I kept getting hits from this discussion, and the link to my website embedded a few notes ago, so I figured I’d come back and let you know how my system works with my students.
And the answer is, better than expected, but not as well as I’d like.
When I was a kid, I had an English teacher one year who made his classes memorize poetry. So I have lots of fragments of stuff — some John Keats poems, some Chaucer, some Beowulf, some Shakespeare, and so on. I also memorized some of my own things, much later.
Then I encountered the Palace of Memory technique about three years ago, and I started ‘organizing’ what I already knew. That made it easier FOR ME to call it to mind, and find my place in it, and recite it. It’s a great trick to use in front of students and audiences, actually… and I can find my place in time and space by means of a “hallway” with maps on one side, and timelines on another. So, I began trying to teach these methods to my students, with great excitement.
But I, unlike my students, have been looking at maps and images of art and architecture for years with an eye toward memorizing information about them and recognizing them… and I teach this material DAILY, as I have for fifteen years. I’m expected to know it; it’s part of my daily labor, all the year round. And this is where it breaks down. I was already training my memory… they haven’t started on that, and they don’t believe in spending six to eight weeks developing a regimen of memorization, because they’re 12 or 13, and the Internet is right over there, on that computer.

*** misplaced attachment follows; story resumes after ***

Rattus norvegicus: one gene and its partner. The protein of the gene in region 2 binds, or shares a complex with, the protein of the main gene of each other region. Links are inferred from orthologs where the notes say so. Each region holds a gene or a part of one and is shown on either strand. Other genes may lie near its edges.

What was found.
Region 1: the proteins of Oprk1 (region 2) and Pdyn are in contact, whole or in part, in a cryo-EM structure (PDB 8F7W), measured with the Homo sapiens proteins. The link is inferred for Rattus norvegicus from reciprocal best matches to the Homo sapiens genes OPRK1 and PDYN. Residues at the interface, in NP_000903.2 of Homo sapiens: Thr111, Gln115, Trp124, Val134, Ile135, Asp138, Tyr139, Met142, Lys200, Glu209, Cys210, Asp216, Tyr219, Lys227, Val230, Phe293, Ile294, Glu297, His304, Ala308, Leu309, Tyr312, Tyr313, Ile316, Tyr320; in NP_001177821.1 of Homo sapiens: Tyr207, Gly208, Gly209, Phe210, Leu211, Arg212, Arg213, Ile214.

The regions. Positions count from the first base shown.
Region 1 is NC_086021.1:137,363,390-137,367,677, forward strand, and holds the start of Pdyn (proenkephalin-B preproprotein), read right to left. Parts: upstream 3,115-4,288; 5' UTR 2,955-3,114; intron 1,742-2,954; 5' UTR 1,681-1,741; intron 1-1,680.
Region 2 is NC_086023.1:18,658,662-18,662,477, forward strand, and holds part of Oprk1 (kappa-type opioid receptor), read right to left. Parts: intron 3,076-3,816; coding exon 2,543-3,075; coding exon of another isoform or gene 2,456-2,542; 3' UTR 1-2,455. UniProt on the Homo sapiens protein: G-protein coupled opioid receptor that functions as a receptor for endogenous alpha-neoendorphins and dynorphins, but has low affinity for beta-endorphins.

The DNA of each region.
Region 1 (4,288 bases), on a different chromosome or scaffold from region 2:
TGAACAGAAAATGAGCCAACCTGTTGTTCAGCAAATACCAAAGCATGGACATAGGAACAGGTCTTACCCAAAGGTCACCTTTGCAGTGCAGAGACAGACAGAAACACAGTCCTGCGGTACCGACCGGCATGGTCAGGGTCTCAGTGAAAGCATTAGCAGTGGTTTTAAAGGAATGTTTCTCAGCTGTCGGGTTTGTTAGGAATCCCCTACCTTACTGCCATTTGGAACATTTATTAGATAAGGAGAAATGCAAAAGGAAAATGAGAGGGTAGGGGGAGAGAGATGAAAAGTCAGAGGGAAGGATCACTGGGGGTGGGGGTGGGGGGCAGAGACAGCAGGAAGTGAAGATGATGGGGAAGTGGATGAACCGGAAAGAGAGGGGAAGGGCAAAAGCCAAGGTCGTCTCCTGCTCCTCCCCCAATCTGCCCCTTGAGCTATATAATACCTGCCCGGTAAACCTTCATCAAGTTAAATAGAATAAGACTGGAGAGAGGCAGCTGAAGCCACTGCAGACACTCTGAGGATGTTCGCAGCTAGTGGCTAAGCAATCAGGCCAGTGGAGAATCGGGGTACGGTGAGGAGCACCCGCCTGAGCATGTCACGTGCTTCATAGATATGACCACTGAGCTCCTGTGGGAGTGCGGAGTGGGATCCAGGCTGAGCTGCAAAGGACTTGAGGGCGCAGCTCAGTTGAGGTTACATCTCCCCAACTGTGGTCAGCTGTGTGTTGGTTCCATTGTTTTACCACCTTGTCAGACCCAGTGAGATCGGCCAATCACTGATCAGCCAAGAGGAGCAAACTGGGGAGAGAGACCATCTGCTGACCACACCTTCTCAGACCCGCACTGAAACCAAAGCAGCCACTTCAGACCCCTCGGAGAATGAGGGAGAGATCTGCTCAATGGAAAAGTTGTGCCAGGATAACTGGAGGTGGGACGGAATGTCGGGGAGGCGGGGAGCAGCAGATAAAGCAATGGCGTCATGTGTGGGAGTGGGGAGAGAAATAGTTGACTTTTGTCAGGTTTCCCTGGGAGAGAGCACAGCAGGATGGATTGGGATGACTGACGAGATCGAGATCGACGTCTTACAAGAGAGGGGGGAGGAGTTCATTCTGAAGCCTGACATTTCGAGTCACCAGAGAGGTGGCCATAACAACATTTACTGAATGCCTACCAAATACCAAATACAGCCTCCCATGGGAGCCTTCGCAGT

So, in truth, I’ve had to rely much more on traditional rote methods. It seems to take imagination, will, and desire to build a palace of memory, and frequent encounters with the mind-space of it, before it takes form and becomes memorable to the students. For example, this year, instead of working with my imaginary palace, I tried having kids work with their memorization of Latin vocabulary using their own houses rather than my imaginary library. And that worked MUCH better than the imaginary space.
But, for the kids who deliberately look at images with me in class, and then consciously store them away with relevant facts and figures… especially the kids who DRAW the relevant memory images … they perform much better on memory-based assessments.
So the short and the long of it is, the use of small loci on a bookshelf seems to work better for things you’ve already memorized. If you can imagine a shelf with a book of shakespeare’s poems next to a book of Beowulf, next to a Bible, next to a Great English Poetry, you can index things you’ve already memorized by rote from those sources. But it’s harder to recall information from a book on a shelf than from an archway or a door in an imaginary house. I think it’s Cicero (or rather pseudo-Cicero in Ad Herennium) who recommends that Loci be placed 10-20 paces apart… and judging by the hippocampus research, there’s some benefits to long-term and short-term memory along those lines. Cramming everything into a book is more information stored in too coarse a grain. Spreading stuff out is better.
That said, my students in sixth and seventh grade tend to do much, much better at memory tasks after a few weeks of at least pretending to play with memory skills; than doing nothing at all to cultivate memory skills.
THanks for reading occasionally.